Joni Mitchell’s “Coyote” and the Playwright Lover Who Inspired It

The 1976 track might epitomize Joni Mitchell’s prowess as a lyricist and composer, but it wouldn’t have become the song it did without playwright Sam Shepard. While both on the road for Bob Dylan’s Rolling Thunder Revue concert tour, Mitchell and Shepard struck up a short-lived affair that inspired Mitchell’s iconic track and lead single off ‘Hejira.’

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An Intensely Close Bond Written In The Stars

The opening lines of “Coyote” present two characters in opposite worlds. This separation and the couple’s intense attraction for one another creates a bittersweet mixture of emotions, as Mitchell describes: 

There’s no comprehending
Just how close to the bone and the skin and the eyes
And the lips you can get 

and still feel so alone and still feel related 

Mitchell described this intense connection with Shepard in David Yaffe’s biography Reckless Daughter (via Rolling Stone). “Sam and I had a flirtation. It was like we were twins. The stars were really funny. He was born November 9, and I was born November 7. I was born beneath a really powerful sky, and I think he was, too.”

The Canadian singer-songwriter said she was drawn to Shepard’s multi-talented abilities so much that she used his creative approach to help craft “Coyote.” “I was forming sentences like he would’ve,” Mitchell explained. “Everything was creating an aversion. But for me, on coke, I found him very attractive.”

The Other Woman Was Well Aware, Too

Part of what made Joni Mitchell and Sam Shepard’s relationship so tempestuous was the fact that Shepard was married. Now he’s got a woman at home, Mitchell sings. He’s got another woman down the hall. He seems to want me anyway. In this case, the woman at home was Shepard’s wife, O-Lan Jones, and the woman down the hall was tour manager Chris O’Dell.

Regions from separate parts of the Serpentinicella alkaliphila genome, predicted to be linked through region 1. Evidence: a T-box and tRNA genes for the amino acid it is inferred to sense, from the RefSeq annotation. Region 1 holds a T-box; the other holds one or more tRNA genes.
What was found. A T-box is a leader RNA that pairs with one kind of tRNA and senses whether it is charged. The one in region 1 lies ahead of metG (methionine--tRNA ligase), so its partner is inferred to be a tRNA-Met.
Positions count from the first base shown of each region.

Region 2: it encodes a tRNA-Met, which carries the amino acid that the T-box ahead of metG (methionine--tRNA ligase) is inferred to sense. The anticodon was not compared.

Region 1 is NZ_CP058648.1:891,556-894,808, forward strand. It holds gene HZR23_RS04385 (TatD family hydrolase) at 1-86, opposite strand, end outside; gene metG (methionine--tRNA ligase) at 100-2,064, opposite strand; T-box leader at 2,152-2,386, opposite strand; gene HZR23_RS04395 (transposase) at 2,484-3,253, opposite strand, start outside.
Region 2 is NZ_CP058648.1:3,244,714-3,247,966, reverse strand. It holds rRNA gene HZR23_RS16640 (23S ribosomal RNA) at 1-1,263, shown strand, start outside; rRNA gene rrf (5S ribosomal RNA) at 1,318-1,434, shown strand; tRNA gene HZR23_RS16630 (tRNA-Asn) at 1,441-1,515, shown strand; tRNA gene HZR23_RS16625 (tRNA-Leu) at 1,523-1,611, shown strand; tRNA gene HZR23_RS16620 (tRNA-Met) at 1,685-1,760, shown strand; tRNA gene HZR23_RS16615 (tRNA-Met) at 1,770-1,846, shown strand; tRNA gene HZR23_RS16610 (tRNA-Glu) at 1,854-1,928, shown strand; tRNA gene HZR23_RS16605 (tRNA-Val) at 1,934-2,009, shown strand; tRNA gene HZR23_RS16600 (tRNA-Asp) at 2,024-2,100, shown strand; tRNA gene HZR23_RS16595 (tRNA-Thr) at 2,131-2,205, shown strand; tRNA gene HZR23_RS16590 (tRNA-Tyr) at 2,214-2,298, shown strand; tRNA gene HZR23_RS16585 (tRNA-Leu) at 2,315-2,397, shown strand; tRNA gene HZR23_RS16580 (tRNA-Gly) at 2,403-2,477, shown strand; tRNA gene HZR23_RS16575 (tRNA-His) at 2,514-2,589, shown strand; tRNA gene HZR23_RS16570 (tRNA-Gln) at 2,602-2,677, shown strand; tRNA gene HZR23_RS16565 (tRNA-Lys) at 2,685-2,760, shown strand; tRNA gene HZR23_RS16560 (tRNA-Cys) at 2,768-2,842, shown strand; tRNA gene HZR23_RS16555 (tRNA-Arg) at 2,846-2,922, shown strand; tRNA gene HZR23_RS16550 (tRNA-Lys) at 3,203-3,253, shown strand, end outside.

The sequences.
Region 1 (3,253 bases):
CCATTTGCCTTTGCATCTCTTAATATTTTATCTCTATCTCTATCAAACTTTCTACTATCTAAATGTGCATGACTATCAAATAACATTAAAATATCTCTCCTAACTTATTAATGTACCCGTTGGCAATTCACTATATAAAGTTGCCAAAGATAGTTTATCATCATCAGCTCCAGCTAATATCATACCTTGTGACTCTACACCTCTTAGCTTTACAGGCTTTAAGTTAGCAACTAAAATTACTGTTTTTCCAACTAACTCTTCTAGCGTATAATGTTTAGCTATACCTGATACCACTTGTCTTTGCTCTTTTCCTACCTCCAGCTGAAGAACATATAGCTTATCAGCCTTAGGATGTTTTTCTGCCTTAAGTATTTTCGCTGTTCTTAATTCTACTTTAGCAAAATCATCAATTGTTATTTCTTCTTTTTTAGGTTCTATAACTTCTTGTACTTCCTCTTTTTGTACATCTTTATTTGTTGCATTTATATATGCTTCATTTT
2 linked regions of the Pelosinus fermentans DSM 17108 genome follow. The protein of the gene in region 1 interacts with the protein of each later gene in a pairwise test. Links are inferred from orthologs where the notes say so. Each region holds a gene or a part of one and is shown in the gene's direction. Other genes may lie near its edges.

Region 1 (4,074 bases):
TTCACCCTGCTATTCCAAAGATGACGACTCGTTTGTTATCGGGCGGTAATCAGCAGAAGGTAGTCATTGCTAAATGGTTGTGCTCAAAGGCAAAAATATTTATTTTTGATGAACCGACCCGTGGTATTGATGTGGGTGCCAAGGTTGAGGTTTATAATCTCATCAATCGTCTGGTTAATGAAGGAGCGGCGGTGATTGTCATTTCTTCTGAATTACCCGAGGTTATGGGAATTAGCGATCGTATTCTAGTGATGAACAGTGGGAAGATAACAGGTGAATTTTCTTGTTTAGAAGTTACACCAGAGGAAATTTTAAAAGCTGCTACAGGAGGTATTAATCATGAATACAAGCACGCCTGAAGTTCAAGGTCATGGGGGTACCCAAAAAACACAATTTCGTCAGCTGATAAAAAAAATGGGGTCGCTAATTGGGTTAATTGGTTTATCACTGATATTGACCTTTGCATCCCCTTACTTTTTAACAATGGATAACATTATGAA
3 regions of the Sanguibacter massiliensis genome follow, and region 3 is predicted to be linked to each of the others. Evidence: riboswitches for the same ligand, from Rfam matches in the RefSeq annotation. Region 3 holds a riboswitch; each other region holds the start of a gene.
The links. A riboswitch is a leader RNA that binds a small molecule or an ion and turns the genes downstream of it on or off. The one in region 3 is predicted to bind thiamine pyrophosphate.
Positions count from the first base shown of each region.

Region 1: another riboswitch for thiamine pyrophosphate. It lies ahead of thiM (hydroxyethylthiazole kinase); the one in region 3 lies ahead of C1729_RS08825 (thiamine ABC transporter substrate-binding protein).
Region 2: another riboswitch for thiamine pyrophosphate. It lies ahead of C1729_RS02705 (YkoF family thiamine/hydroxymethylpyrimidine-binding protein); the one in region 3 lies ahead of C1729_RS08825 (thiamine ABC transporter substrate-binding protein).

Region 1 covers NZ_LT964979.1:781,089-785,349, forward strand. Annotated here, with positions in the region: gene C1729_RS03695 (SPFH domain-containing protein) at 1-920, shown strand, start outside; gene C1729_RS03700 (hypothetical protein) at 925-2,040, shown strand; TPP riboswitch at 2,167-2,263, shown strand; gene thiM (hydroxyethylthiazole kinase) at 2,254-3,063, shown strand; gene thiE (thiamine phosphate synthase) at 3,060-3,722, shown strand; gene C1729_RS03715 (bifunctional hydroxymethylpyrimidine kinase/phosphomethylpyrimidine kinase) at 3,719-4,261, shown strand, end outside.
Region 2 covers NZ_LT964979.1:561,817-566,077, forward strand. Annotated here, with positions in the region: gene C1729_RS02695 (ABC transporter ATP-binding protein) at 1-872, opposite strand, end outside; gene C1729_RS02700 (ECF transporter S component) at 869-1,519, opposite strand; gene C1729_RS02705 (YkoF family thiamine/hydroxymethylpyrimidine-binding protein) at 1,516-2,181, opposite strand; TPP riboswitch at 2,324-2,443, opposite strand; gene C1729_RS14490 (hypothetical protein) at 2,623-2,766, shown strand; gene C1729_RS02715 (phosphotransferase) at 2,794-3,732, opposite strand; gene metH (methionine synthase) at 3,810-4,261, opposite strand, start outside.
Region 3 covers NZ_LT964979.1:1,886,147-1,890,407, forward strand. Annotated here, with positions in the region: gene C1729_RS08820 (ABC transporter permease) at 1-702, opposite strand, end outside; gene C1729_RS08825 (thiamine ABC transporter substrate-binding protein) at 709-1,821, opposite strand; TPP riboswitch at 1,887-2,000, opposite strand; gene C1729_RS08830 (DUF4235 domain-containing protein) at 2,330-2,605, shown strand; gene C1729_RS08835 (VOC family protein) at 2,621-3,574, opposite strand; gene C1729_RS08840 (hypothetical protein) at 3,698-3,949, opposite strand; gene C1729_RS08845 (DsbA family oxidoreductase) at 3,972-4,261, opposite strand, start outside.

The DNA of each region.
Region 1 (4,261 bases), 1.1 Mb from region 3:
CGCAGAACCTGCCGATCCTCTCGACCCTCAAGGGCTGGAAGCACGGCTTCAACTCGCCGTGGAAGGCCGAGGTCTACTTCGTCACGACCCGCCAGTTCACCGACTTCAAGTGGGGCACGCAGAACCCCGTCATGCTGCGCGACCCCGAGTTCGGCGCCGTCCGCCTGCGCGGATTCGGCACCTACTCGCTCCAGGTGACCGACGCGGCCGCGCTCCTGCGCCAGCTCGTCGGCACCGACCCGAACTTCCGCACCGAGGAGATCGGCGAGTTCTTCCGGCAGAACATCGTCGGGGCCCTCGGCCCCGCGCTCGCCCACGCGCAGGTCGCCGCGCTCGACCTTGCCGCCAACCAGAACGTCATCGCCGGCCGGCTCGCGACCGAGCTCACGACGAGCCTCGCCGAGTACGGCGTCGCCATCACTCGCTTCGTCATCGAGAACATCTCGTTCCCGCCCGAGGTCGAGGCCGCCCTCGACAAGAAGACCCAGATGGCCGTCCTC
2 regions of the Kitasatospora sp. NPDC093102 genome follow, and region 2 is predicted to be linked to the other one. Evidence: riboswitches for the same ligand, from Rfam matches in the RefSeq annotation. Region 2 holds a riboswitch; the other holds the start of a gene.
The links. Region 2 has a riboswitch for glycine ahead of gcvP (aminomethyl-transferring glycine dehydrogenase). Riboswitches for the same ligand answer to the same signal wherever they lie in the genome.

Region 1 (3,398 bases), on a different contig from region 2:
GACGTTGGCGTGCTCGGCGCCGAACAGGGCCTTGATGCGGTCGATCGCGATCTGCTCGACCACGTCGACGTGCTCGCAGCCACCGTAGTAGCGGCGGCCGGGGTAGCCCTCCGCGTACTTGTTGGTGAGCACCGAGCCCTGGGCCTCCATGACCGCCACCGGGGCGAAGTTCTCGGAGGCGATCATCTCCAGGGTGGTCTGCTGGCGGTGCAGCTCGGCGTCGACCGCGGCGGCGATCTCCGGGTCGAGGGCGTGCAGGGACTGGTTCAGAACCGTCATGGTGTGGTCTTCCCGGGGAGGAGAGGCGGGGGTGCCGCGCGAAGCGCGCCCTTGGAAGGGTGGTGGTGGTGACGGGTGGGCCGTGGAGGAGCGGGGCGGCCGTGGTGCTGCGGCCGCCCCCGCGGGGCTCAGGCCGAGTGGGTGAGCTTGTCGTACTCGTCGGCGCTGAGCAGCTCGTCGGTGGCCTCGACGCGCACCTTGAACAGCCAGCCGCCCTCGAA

Shepard and O’Dell’s affair started before the playwright’s fling with Mitchell—a heartbreak O’Dell later discussed in her book Miss O’Dell. “I loved the lines Joni wrote about how we licked our wounds and took temporary lovers, using “pills and powders” to get us through the drama.”

“She was right,” O’Dell continued. “I had my pills, my powders, and my whiskey to help me through the drama of those hard days and nights. I knew I had to march forward. The show must go on. But that thing with Sam hurt like hell.”

The Hidden Details In Joni Mitchell’s “Coyote”

Joni Mitchell uses extensive metaphor throughout “Coyote,” but not every lyric is opaque. Indeed, some lines directly reference more personal details about herself and playwright Sam Shepard. One subtle nod to Shepard occurs in the final verse. Mitchell sings, He’s too far from the bay of fundy / From appaloosas and eagles and tides.

A few years before Mitchell and Shepard’s affair began, the playwright and actor lived in West Advocate, Nova Scotia, which is located by the Bay of Fundy. Mitchell referenced her old stomping grounds, too, in the line, I looked a coyote right in the face / on the road to Baljennie near my old home town. Baljennie is an unincorporated community in Saskatchewan where Mitchell was raised.

Finally, the song offers a glimpse into Mitchell’s isolation and hedonistic lifestyle on the road, where the endless droning of the highway and mind-altering drugs made it easy to ruminate over love and loss.

I tried to run away myself
To run away and wrestle with my ego 
And with this flame you put here in this eskimo
In this hitcher, in this prisoner of the fine white lines
Of the white lines on the free, freeway

Photo by Michael Ochs Archives/Getty Images

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